- The Washington Times - Thursday, December 22, 2016

For the last time, taxpayers are paying for a Hawaiian Christmas vacation for President Obama and his family, an annual luxury getaway that has cost the Treasury easily more than $35 million over eight years.

Golfing on oceanside courses, dining at high-end restaurants and frolicking on stunning white-sand beaches where security guards keep other tourists at bay, the president and his family are in the midst of a 17-day holiday that requires dozens of Secret Service agents, military personnel and other government employees to guarantee their safety and ease of travel around Oahu.

The Obamas are once again renting a multimillion-dollar oceanfront home in Kailua, a town on the northeast side of the island where houses in the neighborhood fetch around $10 million. It’s near golf courses and a Marine Corps base where the president goes for morning workouts at the gym.

One plantation-style house in Kailua touted online as the “Obama winter White House” is listed for sale for $8 million, featuring more than 7,000 square feet of interior space, 5.5 bathrooms, five bedrooms, a rock-walled pool and waterfall, three lanais (porches) and majestic ocean views.

The president’s itinerary on Wednesday was typical — a workout at the gym followed by a motorcade trip to Bellows Beach.

“Bellows could hardly be more ideal, with a wide strip of mature pines edging up to a white sand beach,” said a pool reporter chronicling the president’s travels. “The water offers four distinct shades of aquamarine going out to what appears to be a reef, where white breakers form a boundary with a sapphire blue Pacific beyond.”

The Obamas pay for the Kailua rental home themselves each year. Last year, their rented estate was priced at $5,000 to $10,000 per night, depending on the season.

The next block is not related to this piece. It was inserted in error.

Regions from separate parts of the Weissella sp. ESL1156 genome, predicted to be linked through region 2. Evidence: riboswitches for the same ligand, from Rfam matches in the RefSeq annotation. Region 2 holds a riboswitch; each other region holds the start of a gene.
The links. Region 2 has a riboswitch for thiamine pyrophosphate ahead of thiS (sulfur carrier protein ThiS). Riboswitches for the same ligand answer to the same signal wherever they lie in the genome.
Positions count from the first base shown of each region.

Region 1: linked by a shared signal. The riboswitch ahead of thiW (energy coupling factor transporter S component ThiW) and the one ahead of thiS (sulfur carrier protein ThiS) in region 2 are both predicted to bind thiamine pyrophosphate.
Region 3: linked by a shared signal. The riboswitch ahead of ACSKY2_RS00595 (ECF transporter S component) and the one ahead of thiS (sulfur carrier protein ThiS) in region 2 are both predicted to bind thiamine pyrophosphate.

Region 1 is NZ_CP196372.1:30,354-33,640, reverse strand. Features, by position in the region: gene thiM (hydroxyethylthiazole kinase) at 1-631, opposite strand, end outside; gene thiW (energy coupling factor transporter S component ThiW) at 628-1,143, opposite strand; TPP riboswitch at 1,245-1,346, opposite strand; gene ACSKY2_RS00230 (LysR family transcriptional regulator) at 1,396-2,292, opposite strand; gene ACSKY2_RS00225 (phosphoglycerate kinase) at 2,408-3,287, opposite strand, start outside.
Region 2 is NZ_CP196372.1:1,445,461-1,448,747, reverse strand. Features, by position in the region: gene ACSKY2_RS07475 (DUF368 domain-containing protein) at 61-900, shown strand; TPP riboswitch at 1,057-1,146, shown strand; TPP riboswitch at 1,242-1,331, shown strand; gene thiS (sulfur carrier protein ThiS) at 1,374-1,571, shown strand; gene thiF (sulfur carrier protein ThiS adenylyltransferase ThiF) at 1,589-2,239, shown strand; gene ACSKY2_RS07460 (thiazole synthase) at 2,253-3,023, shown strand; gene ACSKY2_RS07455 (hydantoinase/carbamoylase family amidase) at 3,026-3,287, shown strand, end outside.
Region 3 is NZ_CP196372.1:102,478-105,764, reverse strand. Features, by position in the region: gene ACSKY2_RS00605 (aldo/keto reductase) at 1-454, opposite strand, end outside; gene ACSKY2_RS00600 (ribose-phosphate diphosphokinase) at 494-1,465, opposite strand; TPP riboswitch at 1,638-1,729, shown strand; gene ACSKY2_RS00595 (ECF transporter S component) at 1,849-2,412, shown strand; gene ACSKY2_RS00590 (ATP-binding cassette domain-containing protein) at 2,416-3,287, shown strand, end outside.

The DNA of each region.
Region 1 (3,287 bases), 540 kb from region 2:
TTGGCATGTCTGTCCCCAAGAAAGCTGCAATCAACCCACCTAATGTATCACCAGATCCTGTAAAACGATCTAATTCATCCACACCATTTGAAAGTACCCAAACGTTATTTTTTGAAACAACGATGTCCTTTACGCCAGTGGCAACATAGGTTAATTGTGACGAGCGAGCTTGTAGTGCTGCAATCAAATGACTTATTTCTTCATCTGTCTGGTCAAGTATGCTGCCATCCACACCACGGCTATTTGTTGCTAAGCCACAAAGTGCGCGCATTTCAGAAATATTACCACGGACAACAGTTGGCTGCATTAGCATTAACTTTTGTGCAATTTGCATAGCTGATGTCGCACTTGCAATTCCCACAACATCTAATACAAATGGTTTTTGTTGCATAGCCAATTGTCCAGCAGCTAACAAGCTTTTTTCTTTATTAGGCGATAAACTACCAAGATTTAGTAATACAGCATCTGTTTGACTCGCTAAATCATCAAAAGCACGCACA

Taxpayers foot the bill for nearly everything else.

The first family’s Christmas vacation in 2015 cost taxpayers more than $4.8 million, according to the conservative watchdog group Judicial Watch, which obtained Secret Service records after filing Freedom of Information Act requests and a lawsuit. Multiply that cost by eight years, and taxpayers have paid in the range of $35 million to $40 million — at a minimum — for the first family’s tropical vacations.

According to the organization’s review of government records, the Secret Service spent more than $1.2 million on travel costs alone for the Obamas’ Hawaii trip last year. The protective service’s total included just over $1 million for hotel and lodging, with agents renting several Kailua homes for 19 nights at a cost of nearly $250,000, and rooms at the Ala Moana Hotel costing more than $671,000.

It could be tough for the average tourist to rent a car on Oahu when the Obamas are visiting. Last year, the Secret Service rented 103 cars from Alamo, Avis and Hertz at a total cost to taxpayers of $165,893.

Judicial Watch President Tom Fitton said Mr. Obama has taken too much advantage of the travel perks of his office.

“The Secret Service and the Air Force are being abused by unnecessary travel,” Mr. Fitton said. “Unnecessary presidential travel for fundraising and luxury vacations on the taxpayers’ dime would be a good target for reform for the incoming Trump administration.”

Mr. Obama will mix in some business during his last Hawaiian vacation. On Tuesday, he will host Japanese Prime Minister Shinzo Abe for a visit to Pearl Harbor to honor the more than 2,000 U.S. service members killed by Japan’s attack in December 1941, propelling the U.S. into World War II.

Mr. Abe wants to use the visit to send a message that the alliance between former foes Japan and the U.S. is solid. He was the first foreign head of state to meet with President-elect Donald Trump after the Nov. 8 election.

When Mr. Obama made a historic visit to Hiroshima, Japan, in May to visit the site of the world’s first atomic bombing, Mr. Trump tweeted, “Does President Obama ever discuss the sneak attack on Pearl Harbor while he’s in Japan? Thousands of American lives lost.”

Mr. Abe will not apologize for the attack 75 years ago, saying his trip will be “a visit to soothe the souls of the victims. We should never repeat the ravages of the war.”

Mr. Obama likewise didn’t apologize for Hiroshima, although some in the U.S. viewed the visit itself as a symbolic apology.

The prime minister’s visit to Pearl Harbor will “express the value of reconciliation between Japan and the United States,” Chief Cabinet Secretary Yoshihide Suga said this month.

Mr. Obama and Mr. Abe also will hold their final summit in Hawaii before the president leaves office on Jan. 20.

• Dave Boyer can be reached at dboyer@washingtontimes.com.

Copyright © 2022 The Washington Times, LLC. Click here for reprint permission.

Please read our comment policy before commenting.

Click to Read More and View Comments

Click to Hide